We just found out about this grant program today and we're a little behind the times. We need to garner at least 250 votes on their website by tomorrow night in order to qualify so we're asking everyone to please take a couple of minutes and visit the Mission: Small Business℠ site and log in with Facebook. (There is no other log in option besides Facebook.) Once logged in, you can search for our business to vote.
In case you're curious here are our answers to the essay questions on the grant application. That way you'll know what you're voting for. 250 votes gets us to the next round to qualify for a $250,000 grant to expand Ideas in Food. If you like what we do here please take a couple of minutes to give us your vote. Thanks!
1. Tell us about your business; how successful is it and why is it unique?
Ideas in Food is an education based culinary consulting company. We saw a need to provide continuing education for chefs and cooks and this naturally spilled over to the avid home cooks. We teach private workshops, tailored to the individual and focusing on learning the techniques, understanding ingredients and increasing creativity. We also work with food service companies and restaurants to help improve knowledge and efficiency in order to make better food in different circumstances while adhering to the bottom line. We believe that knowledge allows cooks to be better technicians and be creative and innovative in their own kitchens. In this same vein we bring avant-garde restaurant techniques to the home kitchen, and document it all on our blog. One day it might be breaking down a duck and using all of the parts in different ways and another it might be exploring the use of tapioca starch and guar gum in ice creams. We stage classes and demonstrations at locations around the country including Le Sanctuaire in San Francisco, El Ideas in Chicago, Astor Wine and Spirits in New York City. We keep a hand in the current restaurant scene by participating in in a series of guest chef dinners working with a roster of chefs that include George Mendes, Michael Voltaggio, Dominique Crenn, David Chang, Daniel Patterson, Tony Maws, Wiley Dufresne, Sean Brock, Alex Stupak, Ken Oringer, and Carlo Mirarchi. We’ve traveled around the world to present at a variety of professional conferences including International Association of Culinary Professionals, Star Chefs, Women Chefs and Restaurateurs, The Arts Institutes, The Experimental Cuisine Collective at NYU and the Food Hydrocolloid Conference.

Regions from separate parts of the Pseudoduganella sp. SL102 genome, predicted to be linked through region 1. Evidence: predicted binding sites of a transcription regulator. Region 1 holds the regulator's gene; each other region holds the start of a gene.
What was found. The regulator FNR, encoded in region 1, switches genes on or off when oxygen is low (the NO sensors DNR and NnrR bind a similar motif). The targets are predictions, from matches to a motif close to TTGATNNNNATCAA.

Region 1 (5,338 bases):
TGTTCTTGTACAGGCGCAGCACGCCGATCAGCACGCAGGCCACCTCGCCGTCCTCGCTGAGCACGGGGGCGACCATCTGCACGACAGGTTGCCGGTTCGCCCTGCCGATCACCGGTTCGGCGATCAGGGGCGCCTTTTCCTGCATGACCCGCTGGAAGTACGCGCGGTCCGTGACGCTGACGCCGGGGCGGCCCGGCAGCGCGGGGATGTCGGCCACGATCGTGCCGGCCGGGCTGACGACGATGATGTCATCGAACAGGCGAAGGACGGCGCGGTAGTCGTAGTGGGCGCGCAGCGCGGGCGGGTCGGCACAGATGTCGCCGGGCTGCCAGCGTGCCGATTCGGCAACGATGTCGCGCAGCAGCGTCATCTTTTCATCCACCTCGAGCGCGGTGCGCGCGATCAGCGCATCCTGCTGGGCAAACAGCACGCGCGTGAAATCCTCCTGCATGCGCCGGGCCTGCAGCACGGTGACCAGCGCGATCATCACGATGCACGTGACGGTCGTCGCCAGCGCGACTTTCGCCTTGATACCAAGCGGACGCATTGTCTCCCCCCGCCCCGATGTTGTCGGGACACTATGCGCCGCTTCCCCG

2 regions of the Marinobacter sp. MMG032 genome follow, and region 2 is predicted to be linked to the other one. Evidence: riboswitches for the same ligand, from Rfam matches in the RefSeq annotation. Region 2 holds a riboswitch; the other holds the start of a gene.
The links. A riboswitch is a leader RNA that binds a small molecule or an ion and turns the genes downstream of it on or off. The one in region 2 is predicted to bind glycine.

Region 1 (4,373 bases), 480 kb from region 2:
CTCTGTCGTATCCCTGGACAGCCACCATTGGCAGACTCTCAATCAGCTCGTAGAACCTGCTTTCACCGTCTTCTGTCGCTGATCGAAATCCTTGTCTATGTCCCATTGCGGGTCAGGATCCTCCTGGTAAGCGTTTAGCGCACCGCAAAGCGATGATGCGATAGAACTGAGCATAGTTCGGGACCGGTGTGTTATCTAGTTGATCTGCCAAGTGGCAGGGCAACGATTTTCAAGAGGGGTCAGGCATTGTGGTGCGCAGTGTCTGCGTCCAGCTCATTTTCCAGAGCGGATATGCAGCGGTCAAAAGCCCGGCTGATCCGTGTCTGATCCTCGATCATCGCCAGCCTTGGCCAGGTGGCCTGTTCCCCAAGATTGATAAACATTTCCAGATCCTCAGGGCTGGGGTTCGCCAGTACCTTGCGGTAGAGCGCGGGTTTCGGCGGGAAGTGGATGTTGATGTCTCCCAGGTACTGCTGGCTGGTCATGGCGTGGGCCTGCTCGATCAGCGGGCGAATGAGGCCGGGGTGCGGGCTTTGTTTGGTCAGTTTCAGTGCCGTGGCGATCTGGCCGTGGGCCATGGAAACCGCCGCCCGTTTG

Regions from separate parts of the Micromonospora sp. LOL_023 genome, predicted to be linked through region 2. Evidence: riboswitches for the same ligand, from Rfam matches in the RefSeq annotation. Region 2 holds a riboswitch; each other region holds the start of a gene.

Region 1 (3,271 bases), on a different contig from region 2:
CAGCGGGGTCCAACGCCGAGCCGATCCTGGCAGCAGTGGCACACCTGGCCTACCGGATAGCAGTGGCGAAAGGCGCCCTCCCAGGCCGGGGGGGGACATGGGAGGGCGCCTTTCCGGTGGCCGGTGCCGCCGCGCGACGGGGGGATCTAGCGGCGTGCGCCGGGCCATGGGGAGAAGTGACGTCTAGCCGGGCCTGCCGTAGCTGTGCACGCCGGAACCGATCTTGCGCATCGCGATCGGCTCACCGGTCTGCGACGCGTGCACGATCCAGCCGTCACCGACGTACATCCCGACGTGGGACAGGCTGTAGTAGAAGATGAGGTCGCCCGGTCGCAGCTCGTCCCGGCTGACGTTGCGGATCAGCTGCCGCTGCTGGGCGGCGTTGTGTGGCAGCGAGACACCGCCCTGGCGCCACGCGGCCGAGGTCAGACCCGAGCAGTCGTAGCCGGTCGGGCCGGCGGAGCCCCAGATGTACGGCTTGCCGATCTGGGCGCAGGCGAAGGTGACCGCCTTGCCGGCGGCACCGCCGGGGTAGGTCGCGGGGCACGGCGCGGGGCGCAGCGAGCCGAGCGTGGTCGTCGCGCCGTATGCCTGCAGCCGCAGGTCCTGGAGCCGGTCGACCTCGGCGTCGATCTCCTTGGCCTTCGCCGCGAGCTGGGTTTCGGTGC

2. How is your business involved with the community you serve?
We have a hands-on approach to working with clients and other like-minded individuals. Our website, www.ideasinfood.com is a hub for ideas and information on all aspects of food. We have a constant dialogue with cooks and chefs around the world via the website and Twitter and their questions often lead us to new breakthroughs that we are happy to share. We love the open source aspect of Ideas in Food and have found that giving away ideas in invaluable because the inspirations come back to us a hundredfold. We have a book, Ideas in Food, Great Recipes and Why They Work, published by Clarkson Potter and another book, also with Clarkson Potter, in the works, to be published in August 2013. In the past year we have written pieces for Gilt Taste, Popular Science, Food 52 and Aroma Magazine. Our belief is that knowledge is empowering and a collaborative community fosters innovation and inspiration. We’d like to take our individual workshops to the next level and offer a set program of larger classes that will appeal to different chefs in addition to the bespoke workshops focusing on individual menus and areas of interest. 3. What would the Grant mean to your business plan and how would you utilize the funds to ensure long-term growth and stability?